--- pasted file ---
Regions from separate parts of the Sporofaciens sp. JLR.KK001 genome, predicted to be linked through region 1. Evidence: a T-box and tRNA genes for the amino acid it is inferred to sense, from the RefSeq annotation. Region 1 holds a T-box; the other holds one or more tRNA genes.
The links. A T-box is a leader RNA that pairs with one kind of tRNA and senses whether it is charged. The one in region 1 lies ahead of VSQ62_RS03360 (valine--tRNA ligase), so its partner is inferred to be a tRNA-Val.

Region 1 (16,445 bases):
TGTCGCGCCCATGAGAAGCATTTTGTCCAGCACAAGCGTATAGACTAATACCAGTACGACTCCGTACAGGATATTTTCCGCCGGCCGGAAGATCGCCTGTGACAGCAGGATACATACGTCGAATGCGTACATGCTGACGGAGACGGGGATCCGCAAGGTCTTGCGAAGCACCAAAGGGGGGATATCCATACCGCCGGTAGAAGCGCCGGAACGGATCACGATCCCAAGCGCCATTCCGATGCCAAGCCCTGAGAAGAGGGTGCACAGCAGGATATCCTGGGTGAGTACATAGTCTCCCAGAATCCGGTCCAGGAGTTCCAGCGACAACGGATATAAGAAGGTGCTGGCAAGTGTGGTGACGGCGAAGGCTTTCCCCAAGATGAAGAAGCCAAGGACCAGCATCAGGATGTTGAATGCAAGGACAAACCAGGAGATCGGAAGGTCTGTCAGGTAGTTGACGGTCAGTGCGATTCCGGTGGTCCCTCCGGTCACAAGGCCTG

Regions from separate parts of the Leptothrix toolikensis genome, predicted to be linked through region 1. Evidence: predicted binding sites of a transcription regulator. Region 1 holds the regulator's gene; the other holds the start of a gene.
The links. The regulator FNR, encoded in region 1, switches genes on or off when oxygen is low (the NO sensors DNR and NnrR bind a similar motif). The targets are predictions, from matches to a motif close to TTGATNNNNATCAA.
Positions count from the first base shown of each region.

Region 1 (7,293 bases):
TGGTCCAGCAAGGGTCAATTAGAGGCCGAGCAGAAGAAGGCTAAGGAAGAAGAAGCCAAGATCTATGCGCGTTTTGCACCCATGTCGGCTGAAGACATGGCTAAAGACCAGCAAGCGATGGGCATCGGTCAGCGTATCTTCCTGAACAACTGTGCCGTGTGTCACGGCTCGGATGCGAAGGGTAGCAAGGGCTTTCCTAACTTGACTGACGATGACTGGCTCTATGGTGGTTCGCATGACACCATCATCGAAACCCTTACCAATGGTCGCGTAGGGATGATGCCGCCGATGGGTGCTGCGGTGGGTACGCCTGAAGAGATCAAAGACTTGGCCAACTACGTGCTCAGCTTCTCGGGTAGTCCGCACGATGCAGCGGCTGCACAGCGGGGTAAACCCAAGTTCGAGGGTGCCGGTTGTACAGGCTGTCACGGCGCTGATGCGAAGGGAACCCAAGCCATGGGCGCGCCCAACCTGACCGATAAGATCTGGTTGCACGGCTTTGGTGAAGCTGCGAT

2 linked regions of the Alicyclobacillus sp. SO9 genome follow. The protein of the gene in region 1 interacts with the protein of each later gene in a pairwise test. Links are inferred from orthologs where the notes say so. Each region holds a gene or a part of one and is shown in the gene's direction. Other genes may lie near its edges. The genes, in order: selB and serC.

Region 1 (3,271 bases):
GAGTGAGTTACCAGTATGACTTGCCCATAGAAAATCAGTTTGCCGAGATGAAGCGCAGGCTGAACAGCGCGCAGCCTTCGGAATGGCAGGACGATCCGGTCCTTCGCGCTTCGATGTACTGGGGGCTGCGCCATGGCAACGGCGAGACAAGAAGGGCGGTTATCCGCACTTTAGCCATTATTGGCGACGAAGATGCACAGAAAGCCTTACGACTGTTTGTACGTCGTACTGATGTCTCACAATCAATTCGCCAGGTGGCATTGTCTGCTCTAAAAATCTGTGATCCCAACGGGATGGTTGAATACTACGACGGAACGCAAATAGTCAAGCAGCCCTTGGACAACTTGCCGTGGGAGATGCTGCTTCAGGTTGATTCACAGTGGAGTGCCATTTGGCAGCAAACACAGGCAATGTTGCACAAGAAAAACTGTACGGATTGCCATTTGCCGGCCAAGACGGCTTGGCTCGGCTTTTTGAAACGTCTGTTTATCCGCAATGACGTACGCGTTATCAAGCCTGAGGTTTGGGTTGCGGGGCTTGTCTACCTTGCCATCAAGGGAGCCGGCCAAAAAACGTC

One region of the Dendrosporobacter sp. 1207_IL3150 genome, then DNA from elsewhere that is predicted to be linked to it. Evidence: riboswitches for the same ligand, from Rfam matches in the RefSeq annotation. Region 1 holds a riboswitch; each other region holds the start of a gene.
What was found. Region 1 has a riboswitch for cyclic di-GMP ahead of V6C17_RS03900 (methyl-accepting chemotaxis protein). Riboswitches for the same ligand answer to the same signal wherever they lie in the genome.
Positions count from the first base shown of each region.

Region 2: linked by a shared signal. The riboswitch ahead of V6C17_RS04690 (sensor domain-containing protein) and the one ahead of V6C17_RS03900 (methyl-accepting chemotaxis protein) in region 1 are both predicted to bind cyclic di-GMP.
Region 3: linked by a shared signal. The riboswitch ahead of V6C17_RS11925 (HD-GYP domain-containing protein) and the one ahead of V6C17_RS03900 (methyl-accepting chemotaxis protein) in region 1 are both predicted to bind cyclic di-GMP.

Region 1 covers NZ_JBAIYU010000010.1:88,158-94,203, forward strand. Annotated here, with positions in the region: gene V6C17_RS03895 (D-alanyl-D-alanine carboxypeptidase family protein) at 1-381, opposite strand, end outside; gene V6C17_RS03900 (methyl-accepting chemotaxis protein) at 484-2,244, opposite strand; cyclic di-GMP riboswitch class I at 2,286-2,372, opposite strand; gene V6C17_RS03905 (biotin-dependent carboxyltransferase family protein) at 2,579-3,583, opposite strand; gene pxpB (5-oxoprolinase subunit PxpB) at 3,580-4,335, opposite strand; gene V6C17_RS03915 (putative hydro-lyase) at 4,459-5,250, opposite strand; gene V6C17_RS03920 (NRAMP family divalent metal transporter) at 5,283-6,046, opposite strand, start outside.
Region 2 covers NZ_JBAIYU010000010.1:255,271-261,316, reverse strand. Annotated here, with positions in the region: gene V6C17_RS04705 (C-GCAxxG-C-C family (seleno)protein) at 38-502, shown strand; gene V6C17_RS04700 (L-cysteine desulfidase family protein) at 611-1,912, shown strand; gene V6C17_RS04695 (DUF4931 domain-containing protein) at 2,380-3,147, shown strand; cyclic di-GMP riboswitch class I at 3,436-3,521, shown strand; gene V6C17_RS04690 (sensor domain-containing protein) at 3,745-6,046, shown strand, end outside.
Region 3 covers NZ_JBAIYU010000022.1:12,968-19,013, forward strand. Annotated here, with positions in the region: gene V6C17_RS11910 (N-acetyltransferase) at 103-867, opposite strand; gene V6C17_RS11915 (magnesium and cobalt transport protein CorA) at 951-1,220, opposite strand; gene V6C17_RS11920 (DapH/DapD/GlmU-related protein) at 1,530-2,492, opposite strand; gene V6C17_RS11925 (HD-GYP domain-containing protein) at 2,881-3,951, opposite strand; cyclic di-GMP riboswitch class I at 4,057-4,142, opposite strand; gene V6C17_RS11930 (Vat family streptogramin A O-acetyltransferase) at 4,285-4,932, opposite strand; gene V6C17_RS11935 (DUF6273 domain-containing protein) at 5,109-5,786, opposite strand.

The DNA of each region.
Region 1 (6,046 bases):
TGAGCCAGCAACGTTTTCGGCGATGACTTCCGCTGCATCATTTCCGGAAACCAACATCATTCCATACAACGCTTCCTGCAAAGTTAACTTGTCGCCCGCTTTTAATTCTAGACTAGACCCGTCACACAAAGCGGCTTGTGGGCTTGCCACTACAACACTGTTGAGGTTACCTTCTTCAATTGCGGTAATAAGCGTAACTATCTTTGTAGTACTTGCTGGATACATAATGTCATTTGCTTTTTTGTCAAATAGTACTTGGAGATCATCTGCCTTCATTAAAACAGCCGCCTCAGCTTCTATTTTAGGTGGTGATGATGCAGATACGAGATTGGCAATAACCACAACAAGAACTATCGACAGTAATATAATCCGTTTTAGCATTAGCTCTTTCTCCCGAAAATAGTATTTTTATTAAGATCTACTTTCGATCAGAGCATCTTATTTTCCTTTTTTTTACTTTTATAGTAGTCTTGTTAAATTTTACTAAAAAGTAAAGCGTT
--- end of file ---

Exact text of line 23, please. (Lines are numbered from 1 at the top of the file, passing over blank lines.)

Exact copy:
TGAGCCAGCAACGTTTTCGGCGATGACTTCCGCTGCATCATTTCCGGAAACCAACATCATTCCATACAACGCTTCCTGCAAAGTTAACTTGTCGCCCGCTTTTAATTCTAGACTAGACCCGTCACACAAAGCGGCTTGTGGGCTTGCCACTACAACACTGTTGAGGTTACCTTCTTCAATTGCGGTAATAAGCGTAACTATCTTTGTAGTACTTGCTGGATACATAATGTCATTTGCTTTTTTGTCAAATAGTACTTGGAGATCATCTGCCTTCATTAAAACAGCCGCCTCAGCTTCTATTTTAGGTGGTGATGATGCAGATACGAGATTGGCAATAACCACAACAAGAACTATCGACAGTAATATAATCCGTTTTAGCATTAGCTCTTTCTCCCGAAAATAGTATTTTTATTAAGATCTACTTTCGATCAGAGCATCTTATTTTCCTTTTTTTTACTTTTATAGTAGTCTTGTTAAATTTTACTAAAAAGTAAAGCGTT